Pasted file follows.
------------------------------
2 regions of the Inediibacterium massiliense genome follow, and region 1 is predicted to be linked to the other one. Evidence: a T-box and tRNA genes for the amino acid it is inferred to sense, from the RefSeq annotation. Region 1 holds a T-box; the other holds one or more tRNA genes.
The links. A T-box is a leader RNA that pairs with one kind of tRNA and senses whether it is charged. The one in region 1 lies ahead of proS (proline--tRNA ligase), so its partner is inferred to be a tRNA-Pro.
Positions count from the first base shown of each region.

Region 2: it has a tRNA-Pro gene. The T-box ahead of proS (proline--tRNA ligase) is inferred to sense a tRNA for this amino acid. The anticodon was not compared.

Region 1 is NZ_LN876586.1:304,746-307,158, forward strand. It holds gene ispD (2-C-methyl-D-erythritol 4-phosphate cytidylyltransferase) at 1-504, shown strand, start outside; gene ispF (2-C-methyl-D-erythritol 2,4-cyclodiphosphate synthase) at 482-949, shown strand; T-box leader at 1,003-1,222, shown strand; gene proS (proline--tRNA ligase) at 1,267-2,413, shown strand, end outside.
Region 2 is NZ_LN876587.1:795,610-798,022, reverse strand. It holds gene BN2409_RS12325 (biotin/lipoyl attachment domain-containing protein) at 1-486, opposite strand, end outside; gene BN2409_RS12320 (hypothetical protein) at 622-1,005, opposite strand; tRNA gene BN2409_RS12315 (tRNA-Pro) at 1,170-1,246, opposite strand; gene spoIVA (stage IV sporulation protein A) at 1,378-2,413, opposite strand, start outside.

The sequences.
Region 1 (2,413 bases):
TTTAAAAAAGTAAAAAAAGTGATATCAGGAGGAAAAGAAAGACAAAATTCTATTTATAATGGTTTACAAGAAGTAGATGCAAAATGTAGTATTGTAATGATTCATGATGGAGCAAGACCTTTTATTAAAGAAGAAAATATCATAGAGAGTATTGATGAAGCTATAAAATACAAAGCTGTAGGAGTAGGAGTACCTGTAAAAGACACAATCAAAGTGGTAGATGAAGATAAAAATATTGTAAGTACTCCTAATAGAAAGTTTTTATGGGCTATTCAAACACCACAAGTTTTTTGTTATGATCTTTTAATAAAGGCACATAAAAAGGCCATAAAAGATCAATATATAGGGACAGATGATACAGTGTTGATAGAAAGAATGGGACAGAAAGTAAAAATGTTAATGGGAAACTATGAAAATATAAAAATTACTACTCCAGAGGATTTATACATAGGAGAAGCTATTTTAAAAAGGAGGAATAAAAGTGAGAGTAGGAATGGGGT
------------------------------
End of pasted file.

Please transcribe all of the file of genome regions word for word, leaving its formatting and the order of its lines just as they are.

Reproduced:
2 regions of the Inediibacterium massiliense genome follow, and region 1 is predicted to be linked to the other one. Evidence: a T-box and tRNA genes for the amino acid it is inferred to sense, from the RefSeq annotation. Region 1 holds a T-box; the other holds one or more tRNA genes.
The links. A T-box is a leader RNA that pairs with one kind of tRNA and senses whether it is charged. The one in region 1 lies ahead of proS (proline--tRNA ligase), so its partner is inferred to be a tRNA-Pro.
Positions count from the first base shown of each region.

Region 2: it has a tRNA-Pro gene. The T-box ahead of proS (proline--tRNA ligase) is inferred to sense a tRNA for this amino acid. The anticodon was not compared.

Region 1 is NZ_LN876586.1:304,746-307,158, forward strand. It holds gene ispD (2-C-methyl-D-erythritol 4-phosphate cytidylyltransferase) at 1-504, shown strand, start outside; gene ispF (2-C-methyl-D-erythritol 2,4-cyclodiphosphate synthase) at 482-949, shown strand; T-box leader at 1,003-1,222, shown strand; gene proS (proline--tRNA ligase) at 1,267-2,413, shown strand, end outside.
Region 2 is NZ_LN876587.1:795,610-798,022, reverse strand. It holds gene BN2409_RS12325 (biotin/lipoyl attachment domain-containing protein) at 1-486, opposite strand, end outside; gene BN2409_RS12320 (hypothetical protein) at 622-1,005, opposite strand; tRNA gene BN2409_RS12315 (tRNA-Pro) at 1,170-1,246, opposite strand; gene spoIVA (stage IV sporulation protein A) at 1,378-2,413, opposite strand, start outside.

The sequences.
Region 1 (2,413 bases):
TTTAAAAAAGTAAAAAAAGTGATATCAGGAGGAAAAGAAAGACAAAATTCTATTTATAATGGTTTACAAGAAGTAGATGCAAAATGTAGTATTGTAATGATTCATGATGGAGCAAGACCTTTTATTAAAGAAGAAAATATCATAGAGAGTATTGATGAAGCTATAAAATACAAAGCTGTAGGAGTAGGAGTACCTGTAAAAGACACAATCAAAGTGGTAGATGAAGATAAAAATATTGTAAGTACTCCTAATAGAAAGTTTTTATGGGCTATTCAAACACCACAAGTTTTTTGTTATGATCTTTTAATAAAGGCACATAAAAAGGCCATAAAAGATCAATATATAGGGACAGATGATACAGTGTTGATAGAAAGAATGGGACAGAAAGTAAAAATGTTAATGGGAAACTATGAAAATATAAAAATTACTACTCCAGAGGATTTATACATAGGAGAAGCTATTTTAAAAAGGAGGAATAAAAGTGAGAGTAGGAATGGGGT